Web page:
Moreover, the Wireless Application Protocol and the Wireless Markup Language is merely exemplary of a class of new browsers, browser protocols, and page delivery and markup languages that are not fully compatible with HTML and XML but that co-exist with HTML/XML servers. The set of these browsers, browser protocols, and page delivery and markup languages will only grow over time, and a clear need exists for providing compatibility and interoperability between them and existing web servers and application servers.

SUMMARY

The invention relates to client-server methods and systems where various clients that use different markup languages may use the same server, which can serve pages in various languages. The client may be a thin client or browser, as that term is generally understood. The server is configured to parse the request from the client to determine both the language of the request and the information requested. In the current implementation, through various configuration methods, the HTTP server associates a markup language with each virtual directory. Clients that want to request a particular markup language route their requests to the appropriate directory. The system directs requests in those virtual directories to components that serve the correct markup language. This may be done dynamically. The server, who may include a web server, additional web server software, a web engine, and associated metadata repositories and tools, recovers information including browser-compatible views, applets, and templates from the metadata repository associated with the server. The server uses the browser compatible views, applets, and templates to render a page to the client including data, information and views in the language of the request. The rendered views are displayed in a language supported by the client or browser.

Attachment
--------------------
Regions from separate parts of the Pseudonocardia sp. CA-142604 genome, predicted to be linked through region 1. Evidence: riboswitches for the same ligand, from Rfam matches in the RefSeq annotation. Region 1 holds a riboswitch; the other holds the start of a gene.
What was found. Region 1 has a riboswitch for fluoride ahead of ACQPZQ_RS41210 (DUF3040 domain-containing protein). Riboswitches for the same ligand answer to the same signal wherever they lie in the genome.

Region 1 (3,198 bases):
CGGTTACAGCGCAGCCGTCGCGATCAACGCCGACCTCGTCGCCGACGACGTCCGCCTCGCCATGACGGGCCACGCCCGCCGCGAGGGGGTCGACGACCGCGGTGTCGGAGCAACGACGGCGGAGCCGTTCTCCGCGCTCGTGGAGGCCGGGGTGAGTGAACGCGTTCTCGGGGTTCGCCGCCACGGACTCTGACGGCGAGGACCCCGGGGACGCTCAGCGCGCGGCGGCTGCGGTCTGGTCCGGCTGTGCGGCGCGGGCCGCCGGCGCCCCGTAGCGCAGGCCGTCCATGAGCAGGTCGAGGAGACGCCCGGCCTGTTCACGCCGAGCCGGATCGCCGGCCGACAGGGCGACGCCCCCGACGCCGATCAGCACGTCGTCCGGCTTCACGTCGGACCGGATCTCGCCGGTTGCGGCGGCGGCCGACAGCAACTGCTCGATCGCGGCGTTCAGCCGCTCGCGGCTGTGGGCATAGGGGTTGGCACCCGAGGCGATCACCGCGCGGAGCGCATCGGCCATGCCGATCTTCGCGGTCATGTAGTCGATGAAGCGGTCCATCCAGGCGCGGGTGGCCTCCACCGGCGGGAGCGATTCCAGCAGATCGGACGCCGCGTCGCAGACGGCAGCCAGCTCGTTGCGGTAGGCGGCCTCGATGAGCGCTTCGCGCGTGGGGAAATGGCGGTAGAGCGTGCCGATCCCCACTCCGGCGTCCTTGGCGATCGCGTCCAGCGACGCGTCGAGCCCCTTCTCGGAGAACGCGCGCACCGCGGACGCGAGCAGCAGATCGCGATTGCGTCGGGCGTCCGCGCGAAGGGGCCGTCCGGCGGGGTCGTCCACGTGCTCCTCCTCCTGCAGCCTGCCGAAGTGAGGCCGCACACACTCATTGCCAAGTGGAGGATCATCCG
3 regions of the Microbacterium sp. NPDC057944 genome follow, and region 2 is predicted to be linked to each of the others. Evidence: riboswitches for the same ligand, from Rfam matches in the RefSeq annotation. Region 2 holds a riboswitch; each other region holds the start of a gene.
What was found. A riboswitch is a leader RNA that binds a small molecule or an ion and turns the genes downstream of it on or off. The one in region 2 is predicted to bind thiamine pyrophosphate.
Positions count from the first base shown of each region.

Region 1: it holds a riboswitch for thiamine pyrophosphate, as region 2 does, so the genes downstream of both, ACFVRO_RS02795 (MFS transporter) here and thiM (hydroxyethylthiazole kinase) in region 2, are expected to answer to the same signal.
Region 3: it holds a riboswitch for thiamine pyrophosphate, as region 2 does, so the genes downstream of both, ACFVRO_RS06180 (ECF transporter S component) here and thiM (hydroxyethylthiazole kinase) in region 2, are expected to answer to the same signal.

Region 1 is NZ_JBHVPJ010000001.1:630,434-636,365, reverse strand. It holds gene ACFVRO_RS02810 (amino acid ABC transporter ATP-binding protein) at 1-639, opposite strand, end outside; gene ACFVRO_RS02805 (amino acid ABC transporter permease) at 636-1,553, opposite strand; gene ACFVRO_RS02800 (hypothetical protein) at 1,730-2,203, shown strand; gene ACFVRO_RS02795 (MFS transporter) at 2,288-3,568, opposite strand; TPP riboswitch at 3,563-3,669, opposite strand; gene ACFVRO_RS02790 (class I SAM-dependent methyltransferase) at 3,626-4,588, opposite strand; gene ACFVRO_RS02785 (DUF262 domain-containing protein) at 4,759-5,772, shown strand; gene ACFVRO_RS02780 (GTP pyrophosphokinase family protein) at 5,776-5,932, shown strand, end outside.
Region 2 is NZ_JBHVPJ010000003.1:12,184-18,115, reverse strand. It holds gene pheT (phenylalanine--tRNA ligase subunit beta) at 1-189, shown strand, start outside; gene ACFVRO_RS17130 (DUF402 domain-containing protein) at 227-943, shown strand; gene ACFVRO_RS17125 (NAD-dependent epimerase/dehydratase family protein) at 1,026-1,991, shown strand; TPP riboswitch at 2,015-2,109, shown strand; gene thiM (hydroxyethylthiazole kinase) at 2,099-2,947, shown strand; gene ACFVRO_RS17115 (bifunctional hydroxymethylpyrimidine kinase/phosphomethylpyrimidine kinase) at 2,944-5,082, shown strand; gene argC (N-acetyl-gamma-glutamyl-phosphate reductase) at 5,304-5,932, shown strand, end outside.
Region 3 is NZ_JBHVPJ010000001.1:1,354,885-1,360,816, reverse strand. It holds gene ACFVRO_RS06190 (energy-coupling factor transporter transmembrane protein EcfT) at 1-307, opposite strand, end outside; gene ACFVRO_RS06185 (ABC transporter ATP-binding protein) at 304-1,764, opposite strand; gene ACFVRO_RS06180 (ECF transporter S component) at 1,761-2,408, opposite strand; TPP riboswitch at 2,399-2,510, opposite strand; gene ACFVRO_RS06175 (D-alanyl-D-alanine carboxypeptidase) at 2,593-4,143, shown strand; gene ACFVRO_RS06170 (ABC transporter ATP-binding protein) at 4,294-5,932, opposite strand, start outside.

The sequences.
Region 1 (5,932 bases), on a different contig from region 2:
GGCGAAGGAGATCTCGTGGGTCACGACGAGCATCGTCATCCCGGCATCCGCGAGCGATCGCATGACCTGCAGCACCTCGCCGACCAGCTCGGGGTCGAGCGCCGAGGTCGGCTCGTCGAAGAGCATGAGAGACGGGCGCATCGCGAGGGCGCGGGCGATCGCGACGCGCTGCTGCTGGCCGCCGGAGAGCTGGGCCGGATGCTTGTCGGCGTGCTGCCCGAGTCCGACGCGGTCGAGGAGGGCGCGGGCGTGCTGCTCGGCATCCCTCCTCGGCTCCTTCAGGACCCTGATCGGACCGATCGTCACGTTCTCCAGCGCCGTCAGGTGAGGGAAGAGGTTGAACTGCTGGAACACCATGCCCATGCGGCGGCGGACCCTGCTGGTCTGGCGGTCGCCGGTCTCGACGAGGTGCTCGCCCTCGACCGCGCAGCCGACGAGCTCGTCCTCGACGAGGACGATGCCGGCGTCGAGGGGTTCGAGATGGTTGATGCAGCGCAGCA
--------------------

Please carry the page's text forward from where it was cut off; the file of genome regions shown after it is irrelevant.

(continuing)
In the method and system of the invention browser or client request for pages includes tokens, which may be of the form “start.swe” followed by one or more commands of the type “SWEapplet” or “SWEview” to specify the actions, and objects requested. The server obtains objects referred to by the tokens, by taking templates from the repository, inserting code, and sending the tokens the server and gateway to the browser or client. The tokens specifying the language of the request are embedded in the request from the client or browser, as in

HTTP://www.mysite.com/myapp/start.swe?SWEview=” . . . ”&SWEapplet=” . . . ”&SWEc md=” . . . ”&SWEmethodName=” . . . ”